To work with Volvo to implement JI

In the end of 1985, Sunwind AB was one of the six companies of Swedish Perstorp Component AB, which produced wood, wood fibre and plastic moulded components for the automotive and engineering industries. Sunwind, with headquarter at Save, manufactured a line of interior trim primarily for Volvo. It was the only supplier of the floor lid for Volvo’s 700 series station wagon, which represented about 21% of the Volvo’s total 700 series production in 1985 and would be 37% in 1986. In the fiscal year 1985, Sunwind’s sales revenue was 102 millions of Perstorp Component AB’s total revenue of 521 millions SKR.
Its two manufacturing sites in Save and Hogsater would have a capacity issue to meet Volvo’s demand for 700 series wagon floor lids under current manufacturing process. There are undoubtedly many contributors to the drop off in profitability such as rise in materials costs and other common business challenges, but a significant portion of the business expense increases seem tied to inefficiencies at Sunwind as the company attempts to grow revenue on a new product such as Volvo’s 700 series floor lids.
Such increases without sufficient planning lead to extra material costs, expedite fees from suppliers, cost of poor quality, and other inefficiencies. One specific cost detailed in the case history is the cost of material on hand. At the end of 1985 fiscal year, Sunwind carried inventory valued at approximately 4. 32 million skr. The challenge is to describe how a JIT manufacturing relationship between Sunwind and Volvo will increase profitability at Sunwind while also answering the challenge from Volvo for price reductions and better service from their supply base.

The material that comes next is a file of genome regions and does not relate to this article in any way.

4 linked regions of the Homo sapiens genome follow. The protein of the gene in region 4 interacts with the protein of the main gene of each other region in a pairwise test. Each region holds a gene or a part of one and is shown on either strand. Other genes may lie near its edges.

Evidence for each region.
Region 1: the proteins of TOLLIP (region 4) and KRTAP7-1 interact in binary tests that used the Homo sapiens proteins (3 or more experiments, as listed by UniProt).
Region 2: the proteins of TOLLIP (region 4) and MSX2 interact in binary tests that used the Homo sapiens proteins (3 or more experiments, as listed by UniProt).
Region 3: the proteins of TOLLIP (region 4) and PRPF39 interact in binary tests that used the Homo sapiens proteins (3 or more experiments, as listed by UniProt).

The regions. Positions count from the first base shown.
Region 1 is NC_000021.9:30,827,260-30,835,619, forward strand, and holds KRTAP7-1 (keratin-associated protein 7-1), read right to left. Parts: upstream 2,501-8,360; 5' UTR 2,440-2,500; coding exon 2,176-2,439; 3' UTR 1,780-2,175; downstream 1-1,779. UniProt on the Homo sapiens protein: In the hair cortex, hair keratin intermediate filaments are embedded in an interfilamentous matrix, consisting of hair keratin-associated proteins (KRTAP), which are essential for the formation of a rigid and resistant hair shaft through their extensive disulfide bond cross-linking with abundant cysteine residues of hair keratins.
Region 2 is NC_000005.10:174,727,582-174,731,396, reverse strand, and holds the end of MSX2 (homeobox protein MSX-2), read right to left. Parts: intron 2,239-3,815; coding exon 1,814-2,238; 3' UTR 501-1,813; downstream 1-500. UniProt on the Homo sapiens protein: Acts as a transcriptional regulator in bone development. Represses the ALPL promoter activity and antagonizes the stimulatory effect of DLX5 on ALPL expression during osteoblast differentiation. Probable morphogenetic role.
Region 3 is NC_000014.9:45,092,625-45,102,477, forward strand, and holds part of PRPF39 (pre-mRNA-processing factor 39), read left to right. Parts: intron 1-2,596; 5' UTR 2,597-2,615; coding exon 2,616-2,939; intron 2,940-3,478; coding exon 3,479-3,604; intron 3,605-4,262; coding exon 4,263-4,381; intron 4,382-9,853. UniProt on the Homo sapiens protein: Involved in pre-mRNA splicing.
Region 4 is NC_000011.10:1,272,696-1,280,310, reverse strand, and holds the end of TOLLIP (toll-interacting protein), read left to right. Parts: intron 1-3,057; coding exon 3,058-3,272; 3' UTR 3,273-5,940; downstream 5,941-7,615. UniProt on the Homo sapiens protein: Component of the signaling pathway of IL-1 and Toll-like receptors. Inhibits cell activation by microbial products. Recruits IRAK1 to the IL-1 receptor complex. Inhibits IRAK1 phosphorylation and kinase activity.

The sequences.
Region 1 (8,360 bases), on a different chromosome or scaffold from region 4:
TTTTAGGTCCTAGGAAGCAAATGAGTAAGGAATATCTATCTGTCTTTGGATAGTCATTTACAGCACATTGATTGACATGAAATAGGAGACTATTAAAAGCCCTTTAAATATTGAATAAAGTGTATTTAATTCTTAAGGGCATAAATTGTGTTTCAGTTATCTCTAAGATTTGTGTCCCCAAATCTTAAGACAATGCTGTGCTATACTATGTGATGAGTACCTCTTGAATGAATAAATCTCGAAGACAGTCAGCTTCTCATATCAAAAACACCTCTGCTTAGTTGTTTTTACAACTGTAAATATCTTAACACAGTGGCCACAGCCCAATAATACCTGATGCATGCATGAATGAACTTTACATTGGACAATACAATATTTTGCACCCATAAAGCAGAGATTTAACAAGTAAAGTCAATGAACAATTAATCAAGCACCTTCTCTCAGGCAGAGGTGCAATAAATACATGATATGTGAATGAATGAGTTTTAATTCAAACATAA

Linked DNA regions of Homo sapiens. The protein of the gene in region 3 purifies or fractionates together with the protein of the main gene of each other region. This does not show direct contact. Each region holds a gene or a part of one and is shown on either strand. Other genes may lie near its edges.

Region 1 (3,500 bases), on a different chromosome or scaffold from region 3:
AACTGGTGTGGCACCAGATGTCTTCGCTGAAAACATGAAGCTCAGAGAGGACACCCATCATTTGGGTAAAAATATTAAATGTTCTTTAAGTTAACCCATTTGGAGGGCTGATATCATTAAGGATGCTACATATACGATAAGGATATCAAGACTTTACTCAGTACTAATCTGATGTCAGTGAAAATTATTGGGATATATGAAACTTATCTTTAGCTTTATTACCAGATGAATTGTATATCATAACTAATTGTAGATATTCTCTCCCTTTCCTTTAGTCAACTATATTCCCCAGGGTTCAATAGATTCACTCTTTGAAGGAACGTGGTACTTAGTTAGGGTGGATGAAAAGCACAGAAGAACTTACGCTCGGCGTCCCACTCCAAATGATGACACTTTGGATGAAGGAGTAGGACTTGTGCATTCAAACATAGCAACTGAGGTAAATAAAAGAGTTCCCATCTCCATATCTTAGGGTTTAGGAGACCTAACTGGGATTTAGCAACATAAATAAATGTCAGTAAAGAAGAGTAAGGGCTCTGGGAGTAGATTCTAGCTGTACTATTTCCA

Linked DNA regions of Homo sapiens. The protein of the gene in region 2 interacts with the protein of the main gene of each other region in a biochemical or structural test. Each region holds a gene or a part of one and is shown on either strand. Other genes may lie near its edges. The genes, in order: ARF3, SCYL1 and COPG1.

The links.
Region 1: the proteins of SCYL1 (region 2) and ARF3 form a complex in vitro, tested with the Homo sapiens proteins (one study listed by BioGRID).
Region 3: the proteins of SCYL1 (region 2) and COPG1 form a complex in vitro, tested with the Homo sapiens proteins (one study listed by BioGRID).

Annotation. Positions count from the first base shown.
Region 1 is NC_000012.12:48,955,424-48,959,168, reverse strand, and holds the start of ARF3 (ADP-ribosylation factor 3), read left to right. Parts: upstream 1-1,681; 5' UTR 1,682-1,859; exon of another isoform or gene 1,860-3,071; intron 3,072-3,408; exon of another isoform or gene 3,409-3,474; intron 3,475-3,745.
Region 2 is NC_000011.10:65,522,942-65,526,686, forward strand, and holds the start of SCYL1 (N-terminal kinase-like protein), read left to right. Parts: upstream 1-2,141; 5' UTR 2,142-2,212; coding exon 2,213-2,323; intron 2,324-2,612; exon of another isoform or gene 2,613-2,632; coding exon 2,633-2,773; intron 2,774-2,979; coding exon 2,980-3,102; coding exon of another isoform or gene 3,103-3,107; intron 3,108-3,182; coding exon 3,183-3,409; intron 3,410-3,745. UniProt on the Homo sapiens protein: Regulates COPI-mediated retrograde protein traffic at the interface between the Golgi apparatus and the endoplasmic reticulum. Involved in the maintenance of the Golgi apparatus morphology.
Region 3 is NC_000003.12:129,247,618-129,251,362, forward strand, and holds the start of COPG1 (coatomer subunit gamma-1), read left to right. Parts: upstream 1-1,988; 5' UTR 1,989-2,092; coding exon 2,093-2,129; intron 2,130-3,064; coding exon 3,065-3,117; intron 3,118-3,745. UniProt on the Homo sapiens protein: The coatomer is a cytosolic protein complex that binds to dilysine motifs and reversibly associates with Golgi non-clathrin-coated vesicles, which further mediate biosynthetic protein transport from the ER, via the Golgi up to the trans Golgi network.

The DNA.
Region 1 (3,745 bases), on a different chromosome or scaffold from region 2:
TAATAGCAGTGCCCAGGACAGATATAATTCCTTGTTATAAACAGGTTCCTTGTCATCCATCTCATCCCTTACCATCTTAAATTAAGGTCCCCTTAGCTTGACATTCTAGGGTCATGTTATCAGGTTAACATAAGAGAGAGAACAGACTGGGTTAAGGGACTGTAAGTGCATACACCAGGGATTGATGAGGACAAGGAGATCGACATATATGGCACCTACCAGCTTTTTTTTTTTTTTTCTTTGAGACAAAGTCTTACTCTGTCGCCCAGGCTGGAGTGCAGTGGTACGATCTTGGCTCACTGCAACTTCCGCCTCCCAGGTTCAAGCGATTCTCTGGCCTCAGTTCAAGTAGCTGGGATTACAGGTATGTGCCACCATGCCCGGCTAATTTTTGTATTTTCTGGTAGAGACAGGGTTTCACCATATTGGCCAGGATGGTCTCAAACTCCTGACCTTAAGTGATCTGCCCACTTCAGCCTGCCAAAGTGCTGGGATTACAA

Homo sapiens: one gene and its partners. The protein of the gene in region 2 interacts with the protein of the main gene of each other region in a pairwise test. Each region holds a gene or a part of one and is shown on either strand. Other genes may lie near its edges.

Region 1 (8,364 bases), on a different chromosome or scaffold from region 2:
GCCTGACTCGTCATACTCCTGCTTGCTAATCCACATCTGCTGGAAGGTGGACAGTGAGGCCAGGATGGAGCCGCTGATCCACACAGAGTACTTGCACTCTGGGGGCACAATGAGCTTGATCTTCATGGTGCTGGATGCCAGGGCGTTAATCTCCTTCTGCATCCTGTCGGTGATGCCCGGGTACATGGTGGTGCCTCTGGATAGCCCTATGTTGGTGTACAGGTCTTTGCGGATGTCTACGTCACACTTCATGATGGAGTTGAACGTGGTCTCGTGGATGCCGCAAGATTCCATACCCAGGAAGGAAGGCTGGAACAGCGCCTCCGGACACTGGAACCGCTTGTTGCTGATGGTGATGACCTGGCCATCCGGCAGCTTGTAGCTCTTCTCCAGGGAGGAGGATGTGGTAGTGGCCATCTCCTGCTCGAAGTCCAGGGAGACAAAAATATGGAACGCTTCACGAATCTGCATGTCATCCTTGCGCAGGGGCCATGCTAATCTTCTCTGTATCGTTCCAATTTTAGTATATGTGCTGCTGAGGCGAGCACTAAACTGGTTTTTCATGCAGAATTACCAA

While it is true the average number of floor lids produced by Sunwind was 650 per week, that doesn’t account for the fact that workers have seven weeks of vacation and only 45 weeks are available per each full time equivalent, and it doesn’t account for the spikes in demand experienced late in the year with no corresponding head count increases. Based on the table above, the Si?? ve site was overloaded by October 1985 and was probably already experiencing difficulties by August of that year.
As can be seen from the above table, the work load would have been above Sunwind’s capacity to build even assuming there was zero non value added activity such as tool setup times, rework of material, and down time waiting for materials. The table has no computed setup times. One of the largest hurdles to moving from a batch oriented shop floor to just in time is the setup times required at various operations.
Long setup times amortized over small lot sizes will drag down labor efficiencies. This often leads manufacturing managers to manage the situation by building large runs of material. Unfortunately, there is a direct material and capacity cost for doing this, and there are hidden costs when quality issues surface and large amounts of material must be either sorted, reworked, scrapped or a combination of all three.
Due to the costs of maintaining inventories, it is imperative companies such as Sunwind look at ways to reduce the amount of material held in stock. The takt (theoretical cycle time) time from start to finish for building a particular assembly consecutively is about 54 minutes (assuming none are done in parallel). However, looking at only the integration/assembly steps one can see it would be possible to assemble to order an entire set of floor lid subassemblies in just under 30 minutes.

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